Have you ever wondered about body language and the responses of eye contact? I was talking to a good friend recently. We met for breakfast and talked through lunch time. Somewhere during the third hour of our non-stop “catch up” and sharing, I went beyond the usual eye contact. For a moment a gazed deeply within his soul. As I connected with him in this way, his eyes seemed to smile back a kind of appreciation. My sense was that somehow being seen and known in this more intimate way, was received by him as love.
Sandy and I live on an island in Hawaii. It’s common here to walk past a stranger and have them make direct eye contact, served with a smile. It’s called “The Aloha Spirit”. In contrast, at present I’m doing some consulting in the large city of Seattle. Just as an experiment, a few nights ago I walked around one of the shopping malls in the area (it was huge). Unfortunately, what occurred is what I expected: Although I attempted to make eye contact with hundreds of people, their body language wasn’t very open and very few returned the gesture. Instead of being a large group of human beings, we behaved more like insects. Most of us had our antenna “out there” and did our best to move quickly past each other without bumping into one another; kind of like ants who are hard at work. Don’t get me wrong, I wasn’t attempting to share “deep gazes” with total strangers! I was simply offering even the briefest moments of connection through making eye contact.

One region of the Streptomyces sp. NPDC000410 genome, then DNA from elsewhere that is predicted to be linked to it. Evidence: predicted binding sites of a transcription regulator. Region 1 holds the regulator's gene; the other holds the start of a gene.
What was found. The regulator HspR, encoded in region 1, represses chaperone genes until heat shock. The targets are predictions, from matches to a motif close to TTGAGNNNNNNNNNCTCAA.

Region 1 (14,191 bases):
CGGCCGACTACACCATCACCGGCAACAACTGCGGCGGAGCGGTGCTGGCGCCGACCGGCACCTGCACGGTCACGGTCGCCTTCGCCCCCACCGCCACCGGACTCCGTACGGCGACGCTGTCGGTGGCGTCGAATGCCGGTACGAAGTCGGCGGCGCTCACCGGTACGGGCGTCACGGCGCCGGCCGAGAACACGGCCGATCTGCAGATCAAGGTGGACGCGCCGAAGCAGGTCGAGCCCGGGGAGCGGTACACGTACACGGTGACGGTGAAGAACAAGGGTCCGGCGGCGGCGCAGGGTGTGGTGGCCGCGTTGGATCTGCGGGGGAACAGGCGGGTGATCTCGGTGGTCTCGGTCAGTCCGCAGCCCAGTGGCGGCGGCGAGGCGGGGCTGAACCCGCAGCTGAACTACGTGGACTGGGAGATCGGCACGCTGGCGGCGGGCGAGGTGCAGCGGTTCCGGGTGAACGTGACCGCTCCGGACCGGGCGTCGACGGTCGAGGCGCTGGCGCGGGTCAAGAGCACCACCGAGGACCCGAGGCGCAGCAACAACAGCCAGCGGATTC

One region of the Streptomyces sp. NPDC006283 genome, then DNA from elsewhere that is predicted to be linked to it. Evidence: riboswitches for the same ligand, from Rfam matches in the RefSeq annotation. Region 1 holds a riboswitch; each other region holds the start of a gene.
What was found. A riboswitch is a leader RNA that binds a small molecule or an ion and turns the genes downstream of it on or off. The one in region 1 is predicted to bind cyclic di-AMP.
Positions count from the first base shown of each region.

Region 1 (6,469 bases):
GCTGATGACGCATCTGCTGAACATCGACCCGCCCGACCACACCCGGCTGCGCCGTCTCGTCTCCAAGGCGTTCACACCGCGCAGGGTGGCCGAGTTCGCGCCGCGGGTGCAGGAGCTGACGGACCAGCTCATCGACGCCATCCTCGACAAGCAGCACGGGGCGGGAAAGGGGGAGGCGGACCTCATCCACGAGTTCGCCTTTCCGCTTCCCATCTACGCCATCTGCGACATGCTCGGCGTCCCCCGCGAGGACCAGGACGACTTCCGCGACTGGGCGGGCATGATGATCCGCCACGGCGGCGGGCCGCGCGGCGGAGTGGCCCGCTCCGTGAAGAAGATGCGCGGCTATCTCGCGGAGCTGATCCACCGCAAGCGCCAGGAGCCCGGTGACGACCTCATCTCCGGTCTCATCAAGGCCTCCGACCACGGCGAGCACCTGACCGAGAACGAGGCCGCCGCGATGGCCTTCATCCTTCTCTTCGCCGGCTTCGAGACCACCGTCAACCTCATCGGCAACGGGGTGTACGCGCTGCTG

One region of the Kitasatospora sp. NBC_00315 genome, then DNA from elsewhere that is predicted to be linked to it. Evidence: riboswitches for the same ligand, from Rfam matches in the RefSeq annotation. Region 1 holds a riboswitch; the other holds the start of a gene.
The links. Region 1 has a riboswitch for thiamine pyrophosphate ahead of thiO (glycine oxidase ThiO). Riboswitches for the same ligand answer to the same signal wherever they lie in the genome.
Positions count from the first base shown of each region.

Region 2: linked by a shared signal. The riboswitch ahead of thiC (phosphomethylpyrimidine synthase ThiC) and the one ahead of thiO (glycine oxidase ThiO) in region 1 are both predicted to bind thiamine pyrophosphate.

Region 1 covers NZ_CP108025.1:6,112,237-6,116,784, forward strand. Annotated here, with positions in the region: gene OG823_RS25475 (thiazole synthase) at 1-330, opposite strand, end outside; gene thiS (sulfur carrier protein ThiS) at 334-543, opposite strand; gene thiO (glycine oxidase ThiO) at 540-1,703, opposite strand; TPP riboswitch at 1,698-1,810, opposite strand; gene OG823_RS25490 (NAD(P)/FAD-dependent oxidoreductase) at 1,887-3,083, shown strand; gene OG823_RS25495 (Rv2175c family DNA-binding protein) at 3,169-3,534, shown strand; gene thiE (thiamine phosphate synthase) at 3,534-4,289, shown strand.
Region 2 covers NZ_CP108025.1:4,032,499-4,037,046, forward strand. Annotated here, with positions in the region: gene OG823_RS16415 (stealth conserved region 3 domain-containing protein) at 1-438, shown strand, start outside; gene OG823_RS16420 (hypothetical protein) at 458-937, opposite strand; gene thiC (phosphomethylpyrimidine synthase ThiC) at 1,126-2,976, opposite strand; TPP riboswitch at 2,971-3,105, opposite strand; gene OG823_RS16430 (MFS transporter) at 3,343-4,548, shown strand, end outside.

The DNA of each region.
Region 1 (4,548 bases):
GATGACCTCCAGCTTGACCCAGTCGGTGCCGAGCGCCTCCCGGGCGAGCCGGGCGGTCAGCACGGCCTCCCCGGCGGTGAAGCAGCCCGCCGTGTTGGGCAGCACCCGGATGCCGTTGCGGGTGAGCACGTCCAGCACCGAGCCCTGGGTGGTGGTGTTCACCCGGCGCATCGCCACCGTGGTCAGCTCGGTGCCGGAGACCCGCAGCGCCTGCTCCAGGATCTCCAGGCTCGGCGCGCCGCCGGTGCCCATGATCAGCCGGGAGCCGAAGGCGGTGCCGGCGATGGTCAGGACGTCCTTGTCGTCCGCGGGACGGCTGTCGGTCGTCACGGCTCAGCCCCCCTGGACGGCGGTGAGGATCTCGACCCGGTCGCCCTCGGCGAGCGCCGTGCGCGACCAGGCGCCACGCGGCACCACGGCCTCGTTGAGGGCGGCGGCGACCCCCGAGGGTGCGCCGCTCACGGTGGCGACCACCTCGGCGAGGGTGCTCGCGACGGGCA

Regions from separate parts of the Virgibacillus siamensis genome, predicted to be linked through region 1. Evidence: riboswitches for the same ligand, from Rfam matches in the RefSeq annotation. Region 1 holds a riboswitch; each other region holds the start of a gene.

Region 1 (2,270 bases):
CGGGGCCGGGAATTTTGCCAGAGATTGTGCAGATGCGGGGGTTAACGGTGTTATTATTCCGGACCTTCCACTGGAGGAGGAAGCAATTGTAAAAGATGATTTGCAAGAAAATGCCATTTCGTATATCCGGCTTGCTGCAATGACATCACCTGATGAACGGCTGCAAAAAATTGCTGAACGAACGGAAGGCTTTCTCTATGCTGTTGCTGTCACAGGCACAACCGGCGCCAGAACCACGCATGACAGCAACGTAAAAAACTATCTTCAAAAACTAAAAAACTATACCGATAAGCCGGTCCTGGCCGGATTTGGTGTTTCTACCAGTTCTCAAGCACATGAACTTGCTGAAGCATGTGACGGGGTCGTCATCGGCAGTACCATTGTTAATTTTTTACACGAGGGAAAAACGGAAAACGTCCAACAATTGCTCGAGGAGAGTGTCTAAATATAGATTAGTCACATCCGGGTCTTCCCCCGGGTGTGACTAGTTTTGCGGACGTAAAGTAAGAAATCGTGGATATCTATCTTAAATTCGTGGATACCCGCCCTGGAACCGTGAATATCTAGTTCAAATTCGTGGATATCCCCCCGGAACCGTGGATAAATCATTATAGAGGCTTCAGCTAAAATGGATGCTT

Why are so many of us are committed to avoiding intimacy? Is it just habit? Or fear? Overcrowding? Do we have things to hide? (Our eyes have been called “the window to our soul”.)
Perhaps you would like to take some moments this week and notice your own body language and how you make eye contact. Take an opportunity to slow down and gaze deeply into someone’s soul; let someone know they are worth being seen; connect. This is one simple way to activate your heart, and the the hearts of others. Who knows what treasures you may discover.
“And in the end, the love you take, is equal to the love you make.”
–The Beatles, Golden Slumbers
To view the next post in this series, click > Developing Healthy Relationships: Non-Negotiable Needs